The answer to that question is “yes.” In this day and age, we all try to be conscious of how much energy we use and how much money leaves our wallets each month. Whenever I can share helpful information that saves you cash, I will. In this particular blog, I’ll address what a heat recovery ventilator (HRV) is, why it’s beneficial to your home, and how much you can expect to pay for one.
What is a heat recovery ventilator (HRV) for a home?
A heat recovery ventilator is a whole-house ventilation system that brings in a continuous supply of fresh, filtered air from the outside while it exhausts stale or contaminated air, excess moisture and pollutants from a home’s interior. Think of how your house smells in the kitchen after you cook and how steamy your bathroom is after you shower. That added moisture can cause damage in your home. An HRV system is a great way to extract that damp air from high-moisture areas.
If a family member is sick and carrying a cold or flu virus, think of the contaminated air that person is generating just by breathing and coughing. Your home’s HRV system can help expel those impurities effectively. Furthermore, with winter practically here, a heat recovery ventilator will also aid in ridding your home of the extra condensation buildup around your windows.
Why Choose an HRV for your Chicagoland Home?
Heat recovery ventilators are becoming increasingly popular because today’s homes are built to be airtight, and thus not as well ventilated. In addition to removing excess moisture and irritants from your home, heat recovery ventilators can recover up to 90 percent of the heat from the exhaust air because they are manufactured with variations of an air-to-air heat exchanger.
A heat recovery ventilator doesn’t replace anything in your home. Think of it as a necessary upgrade. It works in conjunction with your existing furnace and usually hooks up into the ductwork of your furnace. Maintenance includes periodic filter changes (every year or every 24 months). Many of us learn with visuals. Pictured here is a good example of an HRV from Fantech, a company whose products we’ve used recently:
Benefits of a Heat Recovery Ventilator Whole-house System
According to the Green Building Advisor, the biggest advantage of having a heat recovery ventilator in your home is that it recovers some of the heat that would naturally leave your home with the exhausted air. Its technology allows it to capture heat while still extracting stale air, which means your furnace isn’t running as much and ends up saving you money each month. There are several benefits to installing a heat recovery ventilator in your home. An HRV:
- Provides a continuous supply of fresh air into your home’s interiors, and filters that fresh air by removing harmful toxins, impurities, dust, pollens and other contaminants.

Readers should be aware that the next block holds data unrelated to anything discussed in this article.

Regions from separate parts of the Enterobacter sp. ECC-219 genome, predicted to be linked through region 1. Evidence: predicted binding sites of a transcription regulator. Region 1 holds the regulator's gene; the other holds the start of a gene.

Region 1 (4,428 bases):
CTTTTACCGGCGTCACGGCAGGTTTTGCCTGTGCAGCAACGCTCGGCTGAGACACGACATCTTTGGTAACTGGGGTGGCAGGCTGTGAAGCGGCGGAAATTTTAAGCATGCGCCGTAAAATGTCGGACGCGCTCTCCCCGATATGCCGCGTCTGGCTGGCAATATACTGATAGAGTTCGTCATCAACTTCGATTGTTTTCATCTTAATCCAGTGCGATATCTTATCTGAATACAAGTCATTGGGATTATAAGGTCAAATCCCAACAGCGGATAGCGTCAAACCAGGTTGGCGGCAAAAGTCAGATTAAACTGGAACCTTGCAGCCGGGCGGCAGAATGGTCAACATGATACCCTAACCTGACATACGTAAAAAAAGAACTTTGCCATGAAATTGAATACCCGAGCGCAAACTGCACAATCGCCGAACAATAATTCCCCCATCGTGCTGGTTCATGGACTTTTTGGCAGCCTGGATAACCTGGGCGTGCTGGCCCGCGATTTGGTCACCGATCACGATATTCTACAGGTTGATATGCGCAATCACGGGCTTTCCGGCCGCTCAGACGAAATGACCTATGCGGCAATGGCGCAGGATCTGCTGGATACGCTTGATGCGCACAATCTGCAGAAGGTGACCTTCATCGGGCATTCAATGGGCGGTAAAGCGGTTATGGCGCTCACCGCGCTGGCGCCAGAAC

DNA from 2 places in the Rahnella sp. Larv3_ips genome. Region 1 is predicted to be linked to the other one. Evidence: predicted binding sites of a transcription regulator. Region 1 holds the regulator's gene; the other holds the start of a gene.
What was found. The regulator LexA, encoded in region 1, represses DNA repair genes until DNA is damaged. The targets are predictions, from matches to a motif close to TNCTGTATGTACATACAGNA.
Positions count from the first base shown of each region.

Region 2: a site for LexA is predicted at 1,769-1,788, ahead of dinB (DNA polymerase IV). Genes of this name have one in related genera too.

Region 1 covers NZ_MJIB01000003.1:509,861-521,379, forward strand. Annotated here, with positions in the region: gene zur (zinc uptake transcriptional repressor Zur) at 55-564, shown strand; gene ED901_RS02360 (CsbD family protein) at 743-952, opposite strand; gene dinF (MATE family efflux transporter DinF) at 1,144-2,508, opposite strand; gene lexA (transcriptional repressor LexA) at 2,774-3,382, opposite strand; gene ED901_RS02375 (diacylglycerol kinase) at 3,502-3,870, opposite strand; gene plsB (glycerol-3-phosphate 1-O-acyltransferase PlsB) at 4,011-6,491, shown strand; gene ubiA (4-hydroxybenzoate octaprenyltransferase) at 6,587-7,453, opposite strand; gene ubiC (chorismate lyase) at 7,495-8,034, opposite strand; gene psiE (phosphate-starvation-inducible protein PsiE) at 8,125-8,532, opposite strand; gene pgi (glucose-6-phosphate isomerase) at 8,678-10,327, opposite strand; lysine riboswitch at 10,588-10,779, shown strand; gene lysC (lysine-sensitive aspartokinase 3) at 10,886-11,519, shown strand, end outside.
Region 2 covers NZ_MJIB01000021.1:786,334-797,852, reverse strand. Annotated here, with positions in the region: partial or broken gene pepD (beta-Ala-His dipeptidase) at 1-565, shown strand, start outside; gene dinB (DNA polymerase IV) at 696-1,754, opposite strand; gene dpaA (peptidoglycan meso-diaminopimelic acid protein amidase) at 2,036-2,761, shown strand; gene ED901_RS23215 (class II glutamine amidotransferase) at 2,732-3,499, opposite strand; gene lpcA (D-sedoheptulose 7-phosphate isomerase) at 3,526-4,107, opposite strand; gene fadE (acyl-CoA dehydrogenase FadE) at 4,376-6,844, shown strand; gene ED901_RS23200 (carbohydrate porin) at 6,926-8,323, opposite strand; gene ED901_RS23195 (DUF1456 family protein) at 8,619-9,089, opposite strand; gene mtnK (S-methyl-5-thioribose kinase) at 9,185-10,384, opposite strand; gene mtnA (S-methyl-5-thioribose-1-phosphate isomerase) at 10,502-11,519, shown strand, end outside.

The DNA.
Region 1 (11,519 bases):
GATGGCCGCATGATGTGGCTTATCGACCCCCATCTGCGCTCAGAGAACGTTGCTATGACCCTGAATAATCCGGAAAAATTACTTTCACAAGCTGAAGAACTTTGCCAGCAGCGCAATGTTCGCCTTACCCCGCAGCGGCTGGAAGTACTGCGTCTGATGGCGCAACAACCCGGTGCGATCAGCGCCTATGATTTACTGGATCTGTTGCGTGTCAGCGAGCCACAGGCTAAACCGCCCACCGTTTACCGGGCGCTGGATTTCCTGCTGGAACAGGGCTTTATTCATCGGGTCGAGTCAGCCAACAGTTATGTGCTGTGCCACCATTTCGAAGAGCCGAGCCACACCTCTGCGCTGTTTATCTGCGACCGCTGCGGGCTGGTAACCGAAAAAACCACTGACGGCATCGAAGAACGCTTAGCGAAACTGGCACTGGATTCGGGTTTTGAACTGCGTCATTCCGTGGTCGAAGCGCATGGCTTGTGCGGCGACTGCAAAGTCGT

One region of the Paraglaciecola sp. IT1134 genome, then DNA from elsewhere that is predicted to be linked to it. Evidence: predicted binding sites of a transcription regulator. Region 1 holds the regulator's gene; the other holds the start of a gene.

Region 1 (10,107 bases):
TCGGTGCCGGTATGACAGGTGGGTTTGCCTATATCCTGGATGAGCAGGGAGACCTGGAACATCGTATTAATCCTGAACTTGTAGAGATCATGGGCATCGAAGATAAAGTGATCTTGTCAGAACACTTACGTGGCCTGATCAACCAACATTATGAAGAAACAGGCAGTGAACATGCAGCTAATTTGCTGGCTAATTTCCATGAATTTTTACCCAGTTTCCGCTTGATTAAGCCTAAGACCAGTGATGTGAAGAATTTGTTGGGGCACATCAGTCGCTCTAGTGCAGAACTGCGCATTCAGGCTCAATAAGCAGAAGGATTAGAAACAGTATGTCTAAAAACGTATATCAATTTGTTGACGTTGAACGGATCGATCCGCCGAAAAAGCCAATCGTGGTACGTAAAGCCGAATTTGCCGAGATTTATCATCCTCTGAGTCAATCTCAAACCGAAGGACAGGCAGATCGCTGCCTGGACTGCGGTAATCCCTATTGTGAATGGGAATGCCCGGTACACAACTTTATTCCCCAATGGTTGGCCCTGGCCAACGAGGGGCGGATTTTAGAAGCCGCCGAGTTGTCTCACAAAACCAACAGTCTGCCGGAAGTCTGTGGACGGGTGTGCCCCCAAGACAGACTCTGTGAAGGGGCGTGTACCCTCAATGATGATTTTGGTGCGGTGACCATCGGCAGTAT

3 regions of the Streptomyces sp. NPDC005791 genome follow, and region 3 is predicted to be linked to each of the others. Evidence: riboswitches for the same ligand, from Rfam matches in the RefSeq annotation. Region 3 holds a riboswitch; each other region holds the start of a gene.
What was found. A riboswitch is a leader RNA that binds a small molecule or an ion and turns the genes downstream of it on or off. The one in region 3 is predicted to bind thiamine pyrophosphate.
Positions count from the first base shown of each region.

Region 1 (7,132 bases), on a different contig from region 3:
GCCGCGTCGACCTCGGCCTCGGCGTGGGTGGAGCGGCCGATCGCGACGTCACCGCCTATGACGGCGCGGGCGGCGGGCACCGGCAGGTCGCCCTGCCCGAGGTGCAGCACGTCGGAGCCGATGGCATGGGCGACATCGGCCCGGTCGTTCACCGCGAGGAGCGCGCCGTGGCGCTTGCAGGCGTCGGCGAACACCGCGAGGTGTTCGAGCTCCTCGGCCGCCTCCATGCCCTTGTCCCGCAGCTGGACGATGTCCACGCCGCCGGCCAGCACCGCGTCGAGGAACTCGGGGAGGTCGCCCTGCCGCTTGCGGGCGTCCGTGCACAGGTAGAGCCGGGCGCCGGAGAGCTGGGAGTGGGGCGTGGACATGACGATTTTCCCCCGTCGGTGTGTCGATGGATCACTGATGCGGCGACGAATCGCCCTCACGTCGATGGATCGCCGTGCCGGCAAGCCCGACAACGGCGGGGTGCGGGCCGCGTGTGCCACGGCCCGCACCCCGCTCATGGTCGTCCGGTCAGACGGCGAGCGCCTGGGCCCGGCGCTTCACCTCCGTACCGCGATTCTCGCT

- Extracts contaminated air from your home (especially high-moisture air in kitchens and bathrooms), while still recovering its heat.
- Transfers the recovered heat to the incoming fresh air.
- Lowers monthly energy costs.
- Prevents mold and mildew growth.
- Helps to provide an overall healthier home.
- Improves air quality within a home, which is especially needed for people living with asthma or other health conditions.
Installation and Cost of a Heat Recovery Ventilator
Just like furnaces or air conditioning units, manufacturers of heat recovery ventilators offer models in different sizes. The size you need is based on the square footage of your home. An experienced heating contractor will determine what type of heat recovery ventilator is best for your size home. We work with Sunrise Temperature Service, Inc., a great local company we know and trust.
If you’re planning to build a house in 2014, I’d recommend incorporating an HRV into those plans now since it is more cost-effective to do so in new construction. Are you renovating your home or considering a retrofit for an HRV? The same principle applies. A heating and ventilation specialist will evaluate the existing conditions of your living space and determine the best solution for your home.
Prices for a new heat recovery ventilator range from $2,400 installed for smaller units and go up to $10,000 installed for larger units in high-end custom homes. The average price usually falls in the $5,000 range.
Another related trend are Fantech remote systems. They’re quiet but powerful. Our clients love these remote ventilation exhaust systems. Think of the fan in your bathroom. Is it loud and somewhat annoying when it’s running? Consider a change. A remote ventilation system is silent. Its motor is installed in the home’s attic, which allows for the fan in the bathroom to be noiseless as it exhausts the high-moisture air to the exterior. Our team has installed remote fans using timer switches so homeowners don’t have to worry about shutting them off.
And what we really find beneficial is that the inlets can be installed in or above a shower because they are the only product with a UL “Wet Location” Rating; a typical ceiling fan cannot be placed in these locations. Take a look at the guest bathroom pictured here in this blog to give you a better idea. It shows a Fantech exhaust with (optional) lighted grilles. Start thinking about heat recovery ventilators and remote ventilation systems for your home this winter. I highly recommend it.